So far in my writing life, I’ve created three main characters, with three things in common: all are girls, all have first person viewpoints, and all have what I hope is a strong ‘voice’.
It’s not that I don’t like male characters, or want to alienate boy readers; I certainly don’t. But I’m not massively comfortable with the ‘boy books’ / ‘girl books’ thing. Reading helps us empathise with others, to understand the world from a different point of view. So I think boys should read girl characters and vice versa. Though I realise this is probably easier said than done.
As important are strong role models in literature: girls who aren’t scared, whose qualities are courage and humour, sensitivity and insight. Who take charge of themselves and inspire others along the way.
So, without further ado, I’d like to introduce my Top Girls.
Tilly Higgins – ‘Frost Hollow Hall’ (Faber)
Dreams: Of helping Kit Barrington. Of being wanted.
Fears: the workhouse
Qualities: strong-willed, daring, driven, loyal
Flaws: Reckless, quick to judge, outspoken.
Special Talent: Communicates with Kit Barrington’s spirit
In her pocket, she’d have: Nothing. It’s got a hole in it.
What she says about herself: ‘ I felt sick at the thought. But I couldn’t help myself, not now the idea had taken hold.’
Louie Reynolds -‘The Girl Who Walked On Air’ (August 2014- Faber)
Dreams: Of being a famous tightrope walker
Fears: Being kept from her loved ones, not having her talents recognised
Qualities: Creative, determined, courageous, caring, ambitious
Flaws: Ambition sometimes clouds her judgment, bit of a show off, misunderstands people’s motivations.
Special Talent: The tightrope
In her pocket, she’d have: A photograph of her hero, Blondin. Dog treats.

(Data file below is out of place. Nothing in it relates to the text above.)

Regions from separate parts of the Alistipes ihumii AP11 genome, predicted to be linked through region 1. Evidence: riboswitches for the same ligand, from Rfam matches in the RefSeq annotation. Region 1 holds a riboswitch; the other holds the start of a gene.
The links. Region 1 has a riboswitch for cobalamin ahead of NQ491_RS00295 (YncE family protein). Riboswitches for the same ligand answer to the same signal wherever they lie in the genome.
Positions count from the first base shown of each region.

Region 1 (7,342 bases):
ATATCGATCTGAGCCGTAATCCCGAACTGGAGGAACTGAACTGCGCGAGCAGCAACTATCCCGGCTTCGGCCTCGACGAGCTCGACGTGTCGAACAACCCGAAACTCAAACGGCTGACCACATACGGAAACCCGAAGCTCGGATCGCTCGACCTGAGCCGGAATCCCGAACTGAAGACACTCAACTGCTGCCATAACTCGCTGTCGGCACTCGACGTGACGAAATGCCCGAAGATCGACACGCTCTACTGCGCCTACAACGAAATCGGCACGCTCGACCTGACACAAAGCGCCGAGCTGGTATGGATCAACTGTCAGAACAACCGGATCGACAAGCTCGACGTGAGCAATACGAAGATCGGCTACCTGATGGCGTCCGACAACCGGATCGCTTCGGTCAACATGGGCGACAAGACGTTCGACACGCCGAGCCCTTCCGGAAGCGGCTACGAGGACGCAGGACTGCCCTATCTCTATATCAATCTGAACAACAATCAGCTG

What she says about herself: ‘ Under my feet, the rope swayed slightly. It was part of me now. Grown out of my heels and toes. We were all the same thing, this rope and me. It made me light as air.’
Alice Campbell – ‘In Darkling Wood’- WIP
Dreams: Of being back at home with her family.
Fears: Her sick brother will die.
Qualities: As a child carer, she’s practical, sensible, resourceful. Used to thinking of others before herself.
Flaws: A worrier. Belittles herself. Doesn’t recognize her own needs. Has grown up too fast.
Special Talent: She’s a chime child ( no spoilers!)
In her pocket, she’d have: an old mobile phone. House key.
What she says about herself: ‘ There’s plenty I don’t see. Like why Dad never visits anymore. Or why my little brother is sick.’
Alice is my first modern day girl narrator. Whereas Tilly and Louie feel like family now, I’m just getting to know Alice. There’s another girl narrator planned for ‘In Darkling Wood’ too, and it’s her the famous photograph refers to. She’s beginning to take shape in my head. Florence Waterhouse lives in 1919 and believes in fairies. Surprisingly enough, she also happens to be no wallflower!